We were very excited to talk to the wonderful Emily Rees who has recently launched the fun homeware brand, Edge of Home. We have a passion for graphic design and mid-century design so, naturally, we fell in love with Edge of Home. The online boutique is bursting with treasures for your home, adorned with fun and retro prints. Emily spills the beans with us on her inspirations, using social media and following your dreams.
1. What gave you the drive to set up your online boutique and homeware label, Edge of Home?
Primarily, just wanting to do something I totally love! Interiors have always been a kind of an obsession for me – I relax by dreaming up fantasy room schemes. It was the same even way back when I was at university – once we’d handed in our final assessments, I went back to rearrange my room, while all my friends went to the pub! After renovating three houses, I was so immersed in thinking about homeware, and interior styling, I felt I just had to start designing my own homeware.
Plus I just really believe if you want to do something badly enough, and you work hard enough – it will happen. At least that’s what I’ve told my kids, so I really hope it’s true!
2. How did it feel to launch your brand?
It’s strange really because the launch is only just the start... I can’t allow myself to be proud, because I know this next bit is the uphill struggle – getting your work out there and seen by the right people!
3. What inspires your work?
I originally studied art history, so I guess some inspiration comes from art movements or artists I like – Nicolas Krushenick, Richard Hamilton, Constructivism, Van Doesburg, Memphis Milano, Abstraction. But on a daily basis my influences are more low brow – moving to Hasting’s crazy British coastline was the biggest influence on my most recent collection for example: ice cream, fun fairs, clashing colours. And others are more silly – 80s cardigans, the Puma shell suit I had when I was 10, 70s and 80s fashion. I’m currently flicking through a 1979 Habitat catalogue which is great for inspiration!
4. Do you prefer traditional media or digital media when creating your designs?
Usually digital – although sometimes I will sketch out patterns first. My Mum used to say that you should butter your toast by piling it all on and then scraping most of it off. God know what the point of that was, but it seems to be pretty much how I work! Using layers on Photoshop for example allows you to do this easily. I need to pile everything on, and then I usually end up taking most of it away, and going back to an earlier version. I don’t know why this is!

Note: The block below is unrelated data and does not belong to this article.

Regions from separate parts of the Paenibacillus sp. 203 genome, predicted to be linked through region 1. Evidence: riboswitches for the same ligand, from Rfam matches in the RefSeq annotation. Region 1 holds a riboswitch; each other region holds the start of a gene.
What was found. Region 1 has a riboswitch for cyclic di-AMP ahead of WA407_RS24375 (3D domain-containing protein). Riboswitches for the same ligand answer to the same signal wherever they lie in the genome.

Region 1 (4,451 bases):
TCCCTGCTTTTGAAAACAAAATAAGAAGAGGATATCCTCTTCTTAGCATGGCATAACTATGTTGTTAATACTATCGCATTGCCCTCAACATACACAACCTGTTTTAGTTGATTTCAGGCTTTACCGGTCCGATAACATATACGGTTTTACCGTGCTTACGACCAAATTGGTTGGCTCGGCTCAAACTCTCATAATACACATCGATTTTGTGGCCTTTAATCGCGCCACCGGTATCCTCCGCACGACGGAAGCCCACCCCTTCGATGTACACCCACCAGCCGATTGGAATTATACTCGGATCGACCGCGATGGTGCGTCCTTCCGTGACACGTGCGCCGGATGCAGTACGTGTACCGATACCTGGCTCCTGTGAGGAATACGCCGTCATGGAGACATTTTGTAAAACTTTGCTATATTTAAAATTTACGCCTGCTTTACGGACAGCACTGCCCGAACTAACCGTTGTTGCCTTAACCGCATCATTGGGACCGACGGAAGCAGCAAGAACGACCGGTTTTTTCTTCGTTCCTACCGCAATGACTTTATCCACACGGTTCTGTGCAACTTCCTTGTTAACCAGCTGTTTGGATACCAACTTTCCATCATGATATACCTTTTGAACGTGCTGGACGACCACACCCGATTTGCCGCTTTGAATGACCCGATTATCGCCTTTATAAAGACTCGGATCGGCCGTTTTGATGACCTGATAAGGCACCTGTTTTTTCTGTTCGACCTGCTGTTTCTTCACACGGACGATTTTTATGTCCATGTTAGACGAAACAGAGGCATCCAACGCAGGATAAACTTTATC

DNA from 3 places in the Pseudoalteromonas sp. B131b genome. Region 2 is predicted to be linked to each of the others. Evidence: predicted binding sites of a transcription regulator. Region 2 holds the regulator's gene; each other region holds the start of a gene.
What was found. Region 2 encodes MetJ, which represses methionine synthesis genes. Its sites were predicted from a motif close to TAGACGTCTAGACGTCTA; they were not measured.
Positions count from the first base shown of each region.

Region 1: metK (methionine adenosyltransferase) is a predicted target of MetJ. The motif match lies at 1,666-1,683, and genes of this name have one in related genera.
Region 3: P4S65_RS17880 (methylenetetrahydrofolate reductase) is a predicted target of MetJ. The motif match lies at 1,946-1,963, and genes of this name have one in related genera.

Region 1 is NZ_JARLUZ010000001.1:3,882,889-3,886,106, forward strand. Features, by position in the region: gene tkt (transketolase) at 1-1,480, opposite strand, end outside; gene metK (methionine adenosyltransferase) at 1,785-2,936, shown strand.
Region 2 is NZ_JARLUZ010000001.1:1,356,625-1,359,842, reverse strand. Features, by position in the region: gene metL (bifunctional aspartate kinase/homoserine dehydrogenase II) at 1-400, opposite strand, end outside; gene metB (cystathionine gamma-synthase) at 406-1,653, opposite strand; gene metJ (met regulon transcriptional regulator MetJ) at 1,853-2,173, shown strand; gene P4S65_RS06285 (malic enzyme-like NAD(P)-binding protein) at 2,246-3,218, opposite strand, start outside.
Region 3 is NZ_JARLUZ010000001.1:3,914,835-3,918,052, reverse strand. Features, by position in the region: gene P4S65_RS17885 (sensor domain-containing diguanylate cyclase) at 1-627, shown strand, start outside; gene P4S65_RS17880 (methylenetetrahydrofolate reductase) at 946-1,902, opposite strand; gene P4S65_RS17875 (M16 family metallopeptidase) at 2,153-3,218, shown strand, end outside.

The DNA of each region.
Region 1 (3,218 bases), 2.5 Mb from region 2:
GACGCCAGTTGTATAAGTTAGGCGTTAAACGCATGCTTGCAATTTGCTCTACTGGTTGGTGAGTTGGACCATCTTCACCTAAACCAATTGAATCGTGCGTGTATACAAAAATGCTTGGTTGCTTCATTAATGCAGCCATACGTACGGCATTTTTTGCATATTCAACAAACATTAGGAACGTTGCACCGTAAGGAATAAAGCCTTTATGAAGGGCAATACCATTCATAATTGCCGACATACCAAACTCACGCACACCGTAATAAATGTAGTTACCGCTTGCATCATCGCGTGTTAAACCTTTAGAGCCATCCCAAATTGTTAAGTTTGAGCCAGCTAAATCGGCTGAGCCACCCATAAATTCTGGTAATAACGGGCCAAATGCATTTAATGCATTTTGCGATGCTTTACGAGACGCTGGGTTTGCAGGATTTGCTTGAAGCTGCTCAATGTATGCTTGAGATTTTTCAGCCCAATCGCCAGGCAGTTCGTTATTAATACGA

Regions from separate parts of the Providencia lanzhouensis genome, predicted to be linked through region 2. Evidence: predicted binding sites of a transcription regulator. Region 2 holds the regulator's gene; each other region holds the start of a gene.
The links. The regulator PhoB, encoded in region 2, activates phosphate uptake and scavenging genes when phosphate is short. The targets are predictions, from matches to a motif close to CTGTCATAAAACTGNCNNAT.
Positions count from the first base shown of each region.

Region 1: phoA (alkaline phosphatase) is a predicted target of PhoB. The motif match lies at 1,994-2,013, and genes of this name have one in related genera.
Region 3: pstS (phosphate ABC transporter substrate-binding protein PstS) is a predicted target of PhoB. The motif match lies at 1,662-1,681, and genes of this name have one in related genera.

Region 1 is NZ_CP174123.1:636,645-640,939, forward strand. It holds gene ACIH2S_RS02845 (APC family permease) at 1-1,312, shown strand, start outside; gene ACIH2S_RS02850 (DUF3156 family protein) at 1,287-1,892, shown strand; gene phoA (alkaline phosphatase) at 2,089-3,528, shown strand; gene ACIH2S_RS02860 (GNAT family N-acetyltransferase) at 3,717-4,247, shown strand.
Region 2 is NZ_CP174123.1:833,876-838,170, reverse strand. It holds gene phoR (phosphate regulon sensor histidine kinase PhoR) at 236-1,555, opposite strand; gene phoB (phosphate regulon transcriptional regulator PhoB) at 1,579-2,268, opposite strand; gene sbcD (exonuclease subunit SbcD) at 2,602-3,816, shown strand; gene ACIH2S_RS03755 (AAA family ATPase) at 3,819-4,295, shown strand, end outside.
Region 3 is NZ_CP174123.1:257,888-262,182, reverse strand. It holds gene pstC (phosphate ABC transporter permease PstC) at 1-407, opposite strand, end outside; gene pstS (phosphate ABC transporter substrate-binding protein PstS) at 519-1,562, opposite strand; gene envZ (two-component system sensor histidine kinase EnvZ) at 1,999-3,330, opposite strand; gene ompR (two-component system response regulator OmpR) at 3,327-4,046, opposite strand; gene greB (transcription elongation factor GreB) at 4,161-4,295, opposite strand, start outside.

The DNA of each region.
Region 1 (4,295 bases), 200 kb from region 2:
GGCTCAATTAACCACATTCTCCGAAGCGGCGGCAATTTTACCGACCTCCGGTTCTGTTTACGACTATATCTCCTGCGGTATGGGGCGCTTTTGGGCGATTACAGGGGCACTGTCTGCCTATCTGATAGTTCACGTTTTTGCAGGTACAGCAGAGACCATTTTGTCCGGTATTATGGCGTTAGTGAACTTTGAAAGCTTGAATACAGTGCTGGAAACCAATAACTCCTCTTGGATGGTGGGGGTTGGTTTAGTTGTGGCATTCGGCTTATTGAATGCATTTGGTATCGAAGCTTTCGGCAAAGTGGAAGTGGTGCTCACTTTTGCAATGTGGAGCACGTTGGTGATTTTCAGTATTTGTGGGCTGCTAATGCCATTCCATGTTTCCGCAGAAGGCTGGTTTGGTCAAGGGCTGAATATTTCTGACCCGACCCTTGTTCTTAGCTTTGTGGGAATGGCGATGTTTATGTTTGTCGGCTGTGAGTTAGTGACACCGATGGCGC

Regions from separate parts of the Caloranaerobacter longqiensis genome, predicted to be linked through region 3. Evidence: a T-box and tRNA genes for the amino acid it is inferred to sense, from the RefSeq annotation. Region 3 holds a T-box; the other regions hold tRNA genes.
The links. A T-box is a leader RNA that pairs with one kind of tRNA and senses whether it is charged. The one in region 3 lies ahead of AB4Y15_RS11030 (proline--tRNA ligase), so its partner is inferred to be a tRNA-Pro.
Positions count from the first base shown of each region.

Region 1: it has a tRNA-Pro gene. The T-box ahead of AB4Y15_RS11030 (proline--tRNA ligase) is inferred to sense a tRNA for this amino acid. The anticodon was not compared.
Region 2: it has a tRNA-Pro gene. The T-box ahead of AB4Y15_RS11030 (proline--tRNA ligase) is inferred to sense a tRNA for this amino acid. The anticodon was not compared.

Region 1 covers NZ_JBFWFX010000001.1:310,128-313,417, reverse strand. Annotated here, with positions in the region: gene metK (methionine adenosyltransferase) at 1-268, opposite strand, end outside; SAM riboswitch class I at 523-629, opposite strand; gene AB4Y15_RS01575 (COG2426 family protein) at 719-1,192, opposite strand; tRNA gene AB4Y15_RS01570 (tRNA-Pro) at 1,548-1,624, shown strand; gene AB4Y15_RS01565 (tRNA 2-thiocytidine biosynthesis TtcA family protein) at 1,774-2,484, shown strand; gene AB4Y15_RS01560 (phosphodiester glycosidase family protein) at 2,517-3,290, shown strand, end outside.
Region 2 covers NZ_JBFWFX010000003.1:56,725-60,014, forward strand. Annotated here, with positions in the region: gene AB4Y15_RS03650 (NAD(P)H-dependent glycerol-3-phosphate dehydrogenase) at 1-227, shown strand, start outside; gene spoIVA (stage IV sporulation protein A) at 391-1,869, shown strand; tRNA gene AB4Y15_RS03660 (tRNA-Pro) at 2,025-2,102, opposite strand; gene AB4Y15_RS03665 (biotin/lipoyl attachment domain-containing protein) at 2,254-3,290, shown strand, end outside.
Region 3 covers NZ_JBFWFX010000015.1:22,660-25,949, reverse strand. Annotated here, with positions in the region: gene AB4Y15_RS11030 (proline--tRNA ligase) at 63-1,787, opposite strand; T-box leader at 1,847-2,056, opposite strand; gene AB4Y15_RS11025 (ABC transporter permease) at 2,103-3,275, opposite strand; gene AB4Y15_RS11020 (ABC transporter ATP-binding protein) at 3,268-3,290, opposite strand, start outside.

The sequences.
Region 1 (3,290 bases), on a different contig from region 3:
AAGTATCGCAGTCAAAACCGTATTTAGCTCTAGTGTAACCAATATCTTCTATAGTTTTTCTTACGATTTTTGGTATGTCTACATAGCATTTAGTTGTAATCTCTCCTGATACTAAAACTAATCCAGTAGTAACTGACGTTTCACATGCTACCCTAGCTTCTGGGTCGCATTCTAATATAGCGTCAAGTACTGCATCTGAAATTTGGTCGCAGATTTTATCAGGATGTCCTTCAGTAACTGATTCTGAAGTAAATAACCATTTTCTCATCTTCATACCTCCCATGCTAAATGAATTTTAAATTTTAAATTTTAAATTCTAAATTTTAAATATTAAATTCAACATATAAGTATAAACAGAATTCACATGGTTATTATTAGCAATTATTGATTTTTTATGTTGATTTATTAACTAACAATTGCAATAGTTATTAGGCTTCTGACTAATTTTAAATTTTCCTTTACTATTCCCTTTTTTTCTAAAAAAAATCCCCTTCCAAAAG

5. Have you got any new ranges or projects coming soon?
Yes – even though I have only just launched our summer collection ‘Nice Day Out’, I have set myself the task of designing our AW15/16 collection to launch in October. I figure you just have to keep moving! This time it’s all about having fun in your home – the working title is ‘A Big Night In’ inspired by Abigail’s Party, 70s cocktails and 80s loud colour.
6. We love how you collaborate with other artists through product styling and photography, how do these projects come about?
Through Instagram! It’s a great for artists / photographers / stylists to see your work and if it fits with their style. On the most recent occasion fashion photographer Aleksandra Kingo was working on a Memphis inspired editorial for Pitch Magazine and she asked if I wanted to collaborate. The photos turned out amazingly – she is so talented.
7. Do you see yourself branching out into other homewares?
Yes – I have some plans for a whole host of homewares for next year... We are a print led brand so our prints can be applied to lots of lovely things! I am just fastidious with each product so it’s best to take my time and make sure everything is of extremely high quality rather than just rushing to get everything out now.
8. It was Instagram where your work really caught our eye, do you feel that social media has helped to launch your label?
100% yes. It’s not really the amount of people that connect with you that is important, it’s the fact that the right people connect with you. Our first stockist Unlimited Shop in Brighton actually found us in Instagram. If you don’t have a huge PR team or marketing budget it’s a Godsend.
9. Do you believe creatives have a natural instinct for entrepreneurship?
I don’t know really. I guess there will be some that do and some that don’t... There are so many amazing artists and makers out there who don’t know how to market themselves. But we are lucky to live in a time where entrepeneurship is becoming actively encouraged – and with sites like society6 and printalloverme, there are readymade platforms for artists to get their work produced as finished products really easily and seen by a big audience – I think it’s great.
10. What advice would you give to budding designers and artists?
I am quite bad at taking advice, so I wouldn’t like to presume that people should follow mine ;) But what has worked for me is just sheer hard work – and not finding excuses to put off starting! It’s amazing what you can get done if you get up at 5am ;) When I started working on our first collection I was living in and renovating a house with no heating or electrics, working as a freelance graphic designer, and my youngest daughter hadn’t started school yet. It really was madness, but sometimes you have to just go for it!
Thank you very much to Edge of Home for talking to us! If you would like to see more of Emily's work please visit the online boutique.
Photography by James Robertshaw with Edge of Home